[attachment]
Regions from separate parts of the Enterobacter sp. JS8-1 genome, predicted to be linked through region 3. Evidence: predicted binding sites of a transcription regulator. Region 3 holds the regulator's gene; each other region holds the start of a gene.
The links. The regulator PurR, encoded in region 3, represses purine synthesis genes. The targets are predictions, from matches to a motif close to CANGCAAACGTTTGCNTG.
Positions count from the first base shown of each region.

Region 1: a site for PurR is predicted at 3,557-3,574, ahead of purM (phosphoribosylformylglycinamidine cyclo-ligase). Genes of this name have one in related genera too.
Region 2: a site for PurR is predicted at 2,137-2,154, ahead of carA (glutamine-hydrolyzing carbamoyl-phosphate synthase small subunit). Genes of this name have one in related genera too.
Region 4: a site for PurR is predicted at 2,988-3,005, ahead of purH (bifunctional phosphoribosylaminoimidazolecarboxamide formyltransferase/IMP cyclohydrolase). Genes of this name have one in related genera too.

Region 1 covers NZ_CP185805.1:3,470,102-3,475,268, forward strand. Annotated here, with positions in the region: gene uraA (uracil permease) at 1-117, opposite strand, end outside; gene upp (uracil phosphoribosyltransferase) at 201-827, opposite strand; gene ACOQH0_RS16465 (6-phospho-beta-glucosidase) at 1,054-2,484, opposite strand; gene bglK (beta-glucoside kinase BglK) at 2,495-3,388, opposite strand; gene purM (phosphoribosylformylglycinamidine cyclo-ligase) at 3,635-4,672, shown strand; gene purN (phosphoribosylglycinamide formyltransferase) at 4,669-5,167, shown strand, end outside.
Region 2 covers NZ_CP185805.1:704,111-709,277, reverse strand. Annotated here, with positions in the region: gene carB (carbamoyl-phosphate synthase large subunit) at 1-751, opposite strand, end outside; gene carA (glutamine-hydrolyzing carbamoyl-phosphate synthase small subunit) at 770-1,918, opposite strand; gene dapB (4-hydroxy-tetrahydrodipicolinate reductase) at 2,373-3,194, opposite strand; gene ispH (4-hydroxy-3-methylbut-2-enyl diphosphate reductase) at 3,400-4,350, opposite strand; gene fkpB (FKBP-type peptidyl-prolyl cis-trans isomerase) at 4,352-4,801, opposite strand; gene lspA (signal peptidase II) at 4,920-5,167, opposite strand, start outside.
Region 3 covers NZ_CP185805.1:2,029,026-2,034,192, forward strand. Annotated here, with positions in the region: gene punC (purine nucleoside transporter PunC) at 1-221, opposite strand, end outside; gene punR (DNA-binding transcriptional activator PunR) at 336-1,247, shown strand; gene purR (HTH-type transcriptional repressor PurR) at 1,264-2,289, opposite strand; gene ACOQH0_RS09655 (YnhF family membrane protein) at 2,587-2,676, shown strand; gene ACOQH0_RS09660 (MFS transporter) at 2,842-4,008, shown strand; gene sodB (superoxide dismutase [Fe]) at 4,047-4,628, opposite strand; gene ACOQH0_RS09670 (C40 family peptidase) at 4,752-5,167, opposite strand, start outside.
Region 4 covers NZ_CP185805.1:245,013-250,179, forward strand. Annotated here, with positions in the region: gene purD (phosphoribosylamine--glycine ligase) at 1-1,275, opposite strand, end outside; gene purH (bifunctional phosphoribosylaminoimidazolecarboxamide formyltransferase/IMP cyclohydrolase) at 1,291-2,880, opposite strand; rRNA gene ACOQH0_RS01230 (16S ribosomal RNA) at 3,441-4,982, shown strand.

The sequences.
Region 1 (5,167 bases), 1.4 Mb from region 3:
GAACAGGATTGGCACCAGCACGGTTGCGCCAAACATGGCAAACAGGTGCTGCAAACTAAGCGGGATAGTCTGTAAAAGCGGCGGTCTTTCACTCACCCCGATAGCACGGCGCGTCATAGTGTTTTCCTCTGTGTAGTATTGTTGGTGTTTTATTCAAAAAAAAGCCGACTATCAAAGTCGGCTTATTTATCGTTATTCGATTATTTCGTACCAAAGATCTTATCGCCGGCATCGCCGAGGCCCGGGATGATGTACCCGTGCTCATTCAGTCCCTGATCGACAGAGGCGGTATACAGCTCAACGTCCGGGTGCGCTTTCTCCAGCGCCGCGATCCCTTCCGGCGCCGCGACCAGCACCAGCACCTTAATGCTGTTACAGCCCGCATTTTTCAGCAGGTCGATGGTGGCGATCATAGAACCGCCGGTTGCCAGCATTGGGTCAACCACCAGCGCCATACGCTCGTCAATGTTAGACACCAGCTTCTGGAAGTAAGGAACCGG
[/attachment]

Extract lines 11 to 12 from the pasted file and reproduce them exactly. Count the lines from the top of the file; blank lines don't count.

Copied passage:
The sequences.
Region 1 (5,167 bases), 1.4 Mb from region 3: